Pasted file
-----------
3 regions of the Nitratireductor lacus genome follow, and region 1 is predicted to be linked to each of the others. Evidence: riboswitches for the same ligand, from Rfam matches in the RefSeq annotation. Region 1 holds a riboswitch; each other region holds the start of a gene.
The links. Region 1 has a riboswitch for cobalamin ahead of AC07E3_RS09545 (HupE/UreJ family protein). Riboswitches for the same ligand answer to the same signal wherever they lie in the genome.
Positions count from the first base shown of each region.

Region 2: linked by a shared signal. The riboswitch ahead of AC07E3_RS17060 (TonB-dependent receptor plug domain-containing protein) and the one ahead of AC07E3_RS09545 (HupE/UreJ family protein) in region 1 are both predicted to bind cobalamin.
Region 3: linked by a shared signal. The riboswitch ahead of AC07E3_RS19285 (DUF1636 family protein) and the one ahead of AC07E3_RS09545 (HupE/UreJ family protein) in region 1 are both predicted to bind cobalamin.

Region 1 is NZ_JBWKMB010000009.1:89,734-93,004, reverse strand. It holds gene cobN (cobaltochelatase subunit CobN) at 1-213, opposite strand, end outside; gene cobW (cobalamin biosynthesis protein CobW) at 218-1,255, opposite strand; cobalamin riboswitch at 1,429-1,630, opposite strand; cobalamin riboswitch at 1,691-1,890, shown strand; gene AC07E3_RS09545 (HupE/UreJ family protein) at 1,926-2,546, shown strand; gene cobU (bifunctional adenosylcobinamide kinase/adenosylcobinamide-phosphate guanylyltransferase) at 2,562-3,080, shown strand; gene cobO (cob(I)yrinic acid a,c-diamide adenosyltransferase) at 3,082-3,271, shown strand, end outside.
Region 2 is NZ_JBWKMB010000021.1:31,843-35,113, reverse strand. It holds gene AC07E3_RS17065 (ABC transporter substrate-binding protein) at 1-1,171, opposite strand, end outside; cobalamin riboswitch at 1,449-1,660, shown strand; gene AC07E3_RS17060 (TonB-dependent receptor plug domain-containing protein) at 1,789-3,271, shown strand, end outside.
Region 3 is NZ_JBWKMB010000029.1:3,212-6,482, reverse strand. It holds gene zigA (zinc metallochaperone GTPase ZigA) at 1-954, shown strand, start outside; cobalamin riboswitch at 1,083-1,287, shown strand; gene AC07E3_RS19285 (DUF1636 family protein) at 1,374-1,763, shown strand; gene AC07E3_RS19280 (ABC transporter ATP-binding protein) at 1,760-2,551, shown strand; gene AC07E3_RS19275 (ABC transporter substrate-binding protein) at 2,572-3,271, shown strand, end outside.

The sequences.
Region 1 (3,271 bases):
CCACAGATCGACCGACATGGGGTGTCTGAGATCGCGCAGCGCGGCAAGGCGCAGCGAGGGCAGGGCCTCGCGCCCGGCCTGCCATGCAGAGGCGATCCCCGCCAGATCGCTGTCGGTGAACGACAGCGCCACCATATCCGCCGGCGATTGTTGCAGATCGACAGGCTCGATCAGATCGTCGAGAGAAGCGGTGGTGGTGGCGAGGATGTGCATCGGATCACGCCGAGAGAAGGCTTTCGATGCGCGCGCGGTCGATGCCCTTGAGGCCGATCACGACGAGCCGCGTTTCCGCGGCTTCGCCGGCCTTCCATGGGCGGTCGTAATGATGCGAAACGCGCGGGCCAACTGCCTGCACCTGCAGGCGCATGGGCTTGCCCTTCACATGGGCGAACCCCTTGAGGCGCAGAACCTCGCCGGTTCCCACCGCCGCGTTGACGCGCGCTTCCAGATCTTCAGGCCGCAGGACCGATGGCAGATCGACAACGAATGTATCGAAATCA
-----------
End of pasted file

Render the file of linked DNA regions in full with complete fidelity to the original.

3 regions of the Nitratireductor lacus genome follow, and region 1 is predicted to be linked to each of the others. Evidence: riboswitches for the same ligand, from Rfam matches in the RefSeq annotation. Region 1 holds a riboswitch; each other region holds the start of a gene.
The links. Region 1 has a riboswitch for cobalamin ahead of AC07E3_RS09545 (HupE/UreJ family protein). Riboswitches for the same ligand answer to the same signal wherever they lie in the genome.
Positions count from the first base shown of each region.

Region 2: linked by a shared signal. The riboswitch ahead of AC07E3_RS17060 (TonB-dependent receptor plug domain-containing protein) and the one ahead of AC07E3_RS09545 (HupE/UreJ family protein) in region 1 are both predicted to bind cobalamin.
Region 3: linked by a shared signal. The riboswitch ahead of AC07E3_RS19285 (DUF1636 family protein) and the one ahead of AC07E3_RS09545 (HupE/UreJ family protein) in region 1 are both predicted to bind cobalamin.

Region 1 is NZ_JBWKMB010000009.1:89,734-93,004, reverse strand. It holds gene cobN (cobaltochelatase subunit CobN) at 1-213, opposite strand, end outside; gene cobW (cobalamin biosynthesis protein CobW) at 218-1,255, opposite strand; cobalamin riboswitch at 1,429-1,630, opposite strand; cobalamin riboswitch at 1,691-1,890, shown strand; gene AC07E3_RS09545 (HupE/UreJ family protein) at 1,926-2,546, shown strand; gene cobU (bifunctional adenosylcobinamide kinase/adenosylcobinamide-phosphate guanylyltransferase) at 2,562-3,080, shown strand; gene cobO (cob(I)yrinic acid a,c-diamide adenosyltransferase) at 3,082-3,271, shown strand, end outside.
Region 2 is NZ_JBWKMB010000021.1:31,843-35,113, reverse strand. It holds gene AC07E3_RS17065 (ABC transporter substrate-binding protein) at 1-1,171, opposite strand, end outside; cobalamin riboswitch at 1,449-1,660, shown strand; gene AC07E3_RS17060 (TonB-dependent receptor plug domain-containing protein) at 1,789-3,271, shown strand, end outside.
Region 3 is NZ_JBWKMB010000029.1:3,212-6,482, reverse strand. It holds gene zigA (zinc metallochaperone GTPase ZigA) at 1-954, shown strand, start outside; cobalamin riboswitch at 1,083-1,287, shown strand; gene AC07E3_RS19285 (DUF1636 family protein) at 1,374-1,763, shown strand; gene AC07E3_RS19280 (ABC transporter ATP-binding protein) at 1,760-2,551, shown strand; gene AC07E3_RS19275 (ABC transporter substrate-binding protein) at 2,572-3,271, shown strand, end outside.

The sequences.
Region 1 (3,271 bases):
CCACAGATCGACCGACATGGGGTGTCTGAGATCGCGCAGCGCGGCAAGGCGCAGCGAGGGCAGGGCCTCGCGCCCGGCCTGCCATGCAGAGGCGATCCCCGCCAGATCGCTGTCGGTGAACGACAGCGCCACCATATCCGCCGGCGATTGTTGCAGATCGACAGGCTCGATCAGATCGTCGAGAGAAGCGGTGGTGGTGGCGAGGATGTGCATCGGATCACGCCGAGAGAAGGCTTTCGATGCGCGCGCGGTCGATGCCCTTGAGGCCGATCACGACGAGCCGCGTTTCCGCGGCTTCGCCGGCCTTCCATGGGCGGTCGTAATGATGCGAAACGCGCGGGCCAACTGCCTGCACCTGCAGGCGCATGGGCTTGCCCTTCACATGGGCGAACCCCTTGAGGCGCAGAACCTCGCCGGTTCCCACCGCCGCGTTGACGCGCGCTTCCAGATCTTCAGGCCGCAGGACCGATGGCAGATCGACAACGAATGTATCGAAATCA